Google has been under siege lately over YouTube ads that started appearing before objectionable videos promoting extremism and racism. The company had issued a statement saying that it was taking corrective action, including updating its ad policies and expanding safeguards for advertisers. But a few days later, the Wall Street Journal found advertisements from major brands still appearing with the hateful videos. This revelation led the major brands, including Coca Cola, PepsiCo, Wal-Mart, DISH Network, Starbucks, GM, and FX Networks to run for the exit – at least for the time being.
The advertisement being viewed on content that does not align with the company’s values is only the beginning of the problem. The advertiser pays a fee that is split between Google and the creator of the video the advertisement aired on. This means that not only is the advertisement being viewed alongside content that might be racist or extremist, but also that the advertiser is effectively paying the producer of the objectionable content as well.
Google’s market capitalization took it on the chin. It was down over $30 billion in the first few days after the crisis and is still below its pre-crisis level. The lost revenue as a result of companies pulling their ads from YouTube is estimated to breach $750 million, according to analysts, if not addressed satisfactorily. The negative reaction of advertisers is understandable. Business’s most valuable asset is its good name, its brand and reputation. In a survey jointly conducted by the World Economic Forum and the Fleishman-Hillard public relations firm released a few years back, three-fifths of chief executives said they believed corporate brand and reputation represented more than 40% of their company’s market capitalization. This is all the more important for consumer brands. That said, the key question to ask is will advertisers stay off the Google platform for good? Alternatively, was this an obligatory PR-driven reaction only to return when the dust settles? We believe the latter is more likely. YouTube is an immensely valuable platform for advertisers. In a world consumed by 5-10 second videos, YouTube is one of the few remaining places that offers ad space where viewers are going to watch longer-form videos and you can put a 30- second un-skippable, highly targeted ad in front of it. Even the average mobile viewing session lasts more than 40 minutes. Think of the other major long-form video platforms out there – Amazon and Netflix do not run ads and Vimeo’s following pales in comparison to YouTube.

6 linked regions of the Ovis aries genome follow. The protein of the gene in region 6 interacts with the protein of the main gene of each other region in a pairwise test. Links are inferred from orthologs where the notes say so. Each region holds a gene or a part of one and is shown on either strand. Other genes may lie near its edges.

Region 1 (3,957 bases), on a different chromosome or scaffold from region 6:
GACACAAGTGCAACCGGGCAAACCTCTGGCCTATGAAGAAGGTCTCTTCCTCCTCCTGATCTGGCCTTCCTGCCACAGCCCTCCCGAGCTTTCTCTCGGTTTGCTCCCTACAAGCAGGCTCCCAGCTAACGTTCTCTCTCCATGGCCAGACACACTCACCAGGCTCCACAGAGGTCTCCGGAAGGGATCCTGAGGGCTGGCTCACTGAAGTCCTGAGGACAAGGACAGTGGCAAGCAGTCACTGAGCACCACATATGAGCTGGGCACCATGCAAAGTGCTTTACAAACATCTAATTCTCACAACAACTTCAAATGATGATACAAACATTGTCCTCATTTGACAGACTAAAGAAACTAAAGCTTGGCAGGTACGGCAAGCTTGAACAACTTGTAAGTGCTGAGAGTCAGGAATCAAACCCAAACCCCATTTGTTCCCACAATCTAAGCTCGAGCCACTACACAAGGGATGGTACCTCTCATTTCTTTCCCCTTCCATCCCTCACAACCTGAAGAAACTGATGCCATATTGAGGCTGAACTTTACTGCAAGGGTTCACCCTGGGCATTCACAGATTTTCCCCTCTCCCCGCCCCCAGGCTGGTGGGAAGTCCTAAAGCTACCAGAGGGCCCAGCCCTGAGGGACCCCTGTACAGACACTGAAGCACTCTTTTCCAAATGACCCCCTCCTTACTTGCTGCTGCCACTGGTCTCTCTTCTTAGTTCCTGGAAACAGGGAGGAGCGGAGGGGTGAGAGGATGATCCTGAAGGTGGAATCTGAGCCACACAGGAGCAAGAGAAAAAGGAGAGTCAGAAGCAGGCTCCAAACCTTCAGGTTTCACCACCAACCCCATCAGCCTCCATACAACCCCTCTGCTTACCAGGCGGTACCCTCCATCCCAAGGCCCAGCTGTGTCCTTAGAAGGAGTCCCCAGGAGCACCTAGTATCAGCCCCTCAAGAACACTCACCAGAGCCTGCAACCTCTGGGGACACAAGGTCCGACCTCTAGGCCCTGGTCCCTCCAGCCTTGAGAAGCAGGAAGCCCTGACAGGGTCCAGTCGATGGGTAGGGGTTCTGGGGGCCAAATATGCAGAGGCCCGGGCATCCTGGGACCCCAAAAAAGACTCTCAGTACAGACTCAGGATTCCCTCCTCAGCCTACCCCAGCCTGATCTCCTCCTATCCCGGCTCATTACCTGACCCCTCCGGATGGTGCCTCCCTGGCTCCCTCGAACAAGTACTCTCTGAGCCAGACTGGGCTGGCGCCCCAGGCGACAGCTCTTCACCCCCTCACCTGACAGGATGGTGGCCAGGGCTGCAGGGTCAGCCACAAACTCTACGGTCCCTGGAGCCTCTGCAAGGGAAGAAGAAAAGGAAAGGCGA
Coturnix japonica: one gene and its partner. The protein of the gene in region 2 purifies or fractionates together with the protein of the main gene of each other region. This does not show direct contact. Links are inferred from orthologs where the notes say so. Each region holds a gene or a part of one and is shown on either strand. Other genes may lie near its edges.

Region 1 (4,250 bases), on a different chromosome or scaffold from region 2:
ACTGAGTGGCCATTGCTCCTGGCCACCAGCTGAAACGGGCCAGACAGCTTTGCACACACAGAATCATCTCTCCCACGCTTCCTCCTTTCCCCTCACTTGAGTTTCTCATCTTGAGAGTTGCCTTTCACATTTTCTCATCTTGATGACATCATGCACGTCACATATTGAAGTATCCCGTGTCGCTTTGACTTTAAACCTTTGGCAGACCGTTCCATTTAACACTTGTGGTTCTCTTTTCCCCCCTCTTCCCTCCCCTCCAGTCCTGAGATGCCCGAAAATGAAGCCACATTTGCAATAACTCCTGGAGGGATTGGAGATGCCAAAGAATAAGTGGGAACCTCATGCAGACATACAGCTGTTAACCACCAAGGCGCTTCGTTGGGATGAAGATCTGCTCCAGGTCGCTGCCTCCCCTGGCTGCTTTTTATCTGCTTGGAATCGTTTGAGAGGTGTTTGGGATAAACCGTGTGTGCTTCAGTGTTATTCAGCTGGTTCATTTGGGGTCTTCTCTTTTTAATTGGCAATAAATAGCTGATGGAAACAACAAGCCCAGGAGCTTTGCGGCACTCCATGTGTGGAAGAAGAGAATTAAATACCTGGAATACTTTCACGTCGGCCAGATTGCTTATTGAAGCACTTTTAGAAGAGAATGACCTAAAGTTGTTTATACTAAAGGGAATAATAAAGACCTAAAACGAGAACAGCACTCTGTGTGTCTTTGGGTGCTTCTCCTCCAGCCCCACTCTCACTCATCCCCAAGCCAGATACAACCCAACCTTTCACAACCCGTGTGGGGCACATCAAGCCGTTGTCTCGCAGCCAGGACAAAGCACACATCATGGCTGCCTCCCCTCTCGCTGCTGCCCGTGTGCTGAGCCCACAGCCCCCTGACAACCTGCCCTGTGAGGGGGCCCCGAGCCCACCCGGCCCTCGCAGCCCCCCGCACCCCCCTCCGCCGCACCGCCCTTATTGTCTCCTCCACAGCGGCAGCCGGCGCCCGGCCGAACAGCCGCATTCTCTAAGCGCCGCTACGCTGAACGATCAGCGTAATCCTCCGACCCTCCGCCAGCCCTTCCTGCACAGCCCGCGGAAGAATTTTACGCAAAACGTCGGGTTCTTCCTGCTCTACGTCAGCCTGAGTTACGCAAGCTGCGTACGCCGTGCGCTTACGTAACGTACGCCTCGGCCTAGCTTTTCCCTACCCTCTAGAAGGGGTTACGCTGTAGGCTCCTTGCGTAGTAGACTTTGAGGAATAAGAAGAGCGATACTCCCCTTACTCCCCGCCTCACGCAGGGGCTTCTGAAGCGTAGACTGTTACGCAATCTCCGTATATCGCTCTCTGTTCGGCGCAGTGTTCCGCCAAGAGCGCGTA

YouTube has a key advantage over network television: targeting rather than merely searching for a broad demographic, so you can search for exactly what something is thinking about and looking for in that very moment. Searches are highly targetable allowing a manufacturer, for instance, to pick the right audience for its video – GM can air new car ads on “how-to repair videos” for older car models. This targeting feature does cost more for advertisers however, and it was the more broad-based less targeted ads that found their way to objectionable content.